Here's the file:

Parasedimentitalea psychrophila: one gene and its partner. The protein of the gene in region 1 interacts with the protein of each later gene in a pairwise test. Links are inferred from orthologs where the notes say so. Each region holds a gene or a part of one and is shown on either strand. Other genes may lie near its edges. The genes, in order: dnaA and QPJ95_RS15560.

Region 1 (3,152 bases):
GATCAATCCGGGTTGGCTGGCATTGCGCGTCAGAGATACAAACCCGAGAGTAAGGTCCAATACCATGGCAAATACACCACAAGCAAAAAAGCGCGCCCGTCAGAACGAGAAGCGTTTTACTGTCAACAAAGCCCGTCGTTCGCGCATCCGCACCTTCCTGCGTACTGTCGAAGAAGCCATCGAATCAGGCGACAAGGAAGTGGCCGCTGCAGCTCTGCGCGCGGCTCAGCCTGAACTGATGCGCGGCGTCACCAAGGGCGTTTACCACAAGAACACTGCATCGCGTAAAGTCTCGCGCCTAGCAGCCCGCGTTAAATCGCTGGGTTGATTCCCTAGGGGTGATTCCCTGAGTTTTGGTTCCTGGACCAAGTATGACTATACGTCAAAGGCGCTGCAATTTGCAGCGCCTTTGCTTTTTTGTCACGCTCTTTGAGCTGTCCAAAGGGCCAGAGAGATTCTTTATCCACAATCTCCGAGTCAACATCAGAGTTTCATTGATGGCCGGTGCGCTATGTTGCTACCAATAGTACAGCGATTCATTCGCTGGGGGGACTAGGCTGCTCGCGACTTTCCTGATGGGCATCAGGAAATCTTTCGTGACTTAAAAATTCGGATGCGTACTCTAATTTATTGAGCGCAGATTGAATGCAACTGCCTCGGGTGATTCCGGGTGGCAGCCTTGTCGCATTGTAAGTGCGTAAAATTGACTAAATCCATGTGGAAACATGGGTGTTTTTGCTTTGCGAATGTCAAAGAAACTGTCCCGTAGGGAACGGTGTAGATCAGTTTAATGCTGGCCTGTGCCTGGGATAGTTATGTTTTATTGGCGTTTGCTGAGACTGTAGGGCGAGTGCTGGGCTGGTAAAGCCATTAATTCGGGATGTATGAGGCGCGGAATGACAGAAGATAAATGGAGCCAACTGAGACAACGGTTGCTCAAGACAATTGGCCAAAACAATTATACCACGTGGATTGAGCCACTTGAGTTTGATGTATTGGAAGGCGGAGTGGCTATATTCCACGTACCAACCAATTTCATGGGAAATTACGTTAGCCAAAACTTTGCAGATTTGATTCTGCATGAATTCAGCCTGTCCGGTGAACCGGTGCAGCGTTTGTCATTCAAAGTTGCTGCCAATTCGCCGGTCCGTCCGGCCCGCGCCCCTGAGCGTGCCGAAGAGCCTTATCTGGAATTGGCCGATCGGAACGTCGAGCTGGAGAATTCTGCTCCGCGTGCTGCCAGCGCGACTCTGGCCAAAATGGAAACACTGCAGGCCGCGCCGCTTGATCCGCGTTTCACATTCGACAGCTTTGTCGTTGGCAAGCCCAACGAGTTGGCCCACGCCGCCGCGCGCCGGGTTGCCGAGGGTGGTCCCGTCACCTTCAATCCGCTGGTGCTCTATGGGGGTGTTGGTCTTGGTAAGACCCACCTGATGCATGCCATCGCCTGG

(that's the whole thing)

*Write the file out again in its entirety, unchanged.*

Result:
Parasedimentitalea psychrophila: one gene and its partner. The protein of the gene in region 1 interacts with the protein of each later gene in a pairwise test. Links are inferred from orthologs where the notes say so. Each region holds a gene or a part of one and is shown on either strand. Other genes may lie near its edges. The genes, in order: dnaA and QPJ95_RS15560.

Region 1 (3,152 bases):
GATCAATCCGGGTTGGCTGGCATTGCGCGTCAGAGATACAAACCCGAGAGTAAGGTCCAATACCATGGCAAATACACCACAAGCAAAAAAGCGCGCCCGTCAGAACGAGAAGCGTTTTACTGTCAACAAAGCCCGTCGTTCGCGCATCCGCACCTTCCTGCGTACTGTCGAAGAAGCCATCGAATCAGGCGACAAGGAAGTGGCCGCTGCAGCTCTGCGCGCGGCTCAGCCTGAACTGATGCGCGGCGTCACCAAGGGCGTTTACCACAAGAACACTGCATCGCGTAAAGTCTCGCGCCTAGCAGCCCGCGTTAAATCGCTGGGTTGATTCCCTAGGGGTGATTCCCTGAGTTTTGGTTCCTGGACCAAGTATGACTATACGTCAAAGGCGCTGCAATTTGCAGCGCCTTTGCTTTTTTGTCACGCTCTTTGAGCTGTCCAAAGGGCCAGAGAGATTCTTTATCCACAATCTCCGAGTCAACATCAGAGTTTCATTGATGGCCGGTGCGCTATGTTGCTACCAATAGTACAGCGATTCATTCGCTGGGGGGACTAGGCTGCTCGCGACTTTCCTGATGGGCATCAGGAAATCTTTCGTGACTTAAAAATTCGGATGCGTACTCTAATTTATTGAGCGCAGATTGAATGCAACTGCCTCGGGTGATTCCGGGTGGCAGCCTTGTCGCATTGTAAGTGCGTAAAATTGACTAAATCCATGTGGAAACATGGGTGTTTTTGCTTTGCGAATGTCAAAGAAACTGTCCCGTAGGGAACGGTGTAGATCAGTTTAATGCTGGCCTGTGCCTGGGATAGTTATGTTTTATTGGCGTTTGCTGAGACTGTAGGGCGAGTGCTGGGCTGGTAAAGCCATTAATTCGGGATGTATGAGGCGCGGAATGACAGAAGATAAATGGAGCCAACTGAGACAACGGTTGCTCAAGACAATTGGCCAAAACAATTATACCACGTGGATTGAGCCACTTGAGTTTGATGTATTGGAAGGCGGAGTGGCTATATTCCACGTACCAACCAATTTCATGGGAAATTACGTTAGCCAAAACTTTGCAGATTTGATTCTGCATGAATTCAGCCTGTCCGGTGAACCGGTGCAGCGTTTGTCATTCAAAGTTGCTGCCAATTCGCCGGTCCGTCCGGCCCGCGCCCCTGAGCGTGCCGAAGAGCCTTATCTGGAATTGGCCGATCGGAACGTCGAGCTGGAGAATTCTGCTCCGCGTGCTGCCAGCGCGACTCTGGCCAAAATGGAAACACTGCAGGCCGCGCCGCTTGATCCGCGTTTCACATTCGACAGCTTTGTCGTTGGCAAGCCCAACGAGTTGGCCCACGCCGCCGCGCGCCGGGTTGCCGAGGGTGGTCCCGTCACCTTCAATCCGCTGGTGCTCTATGGGGGTGTTGGTCTTGGTAAGACCCACCTGATGCATGCCATCGCCTGG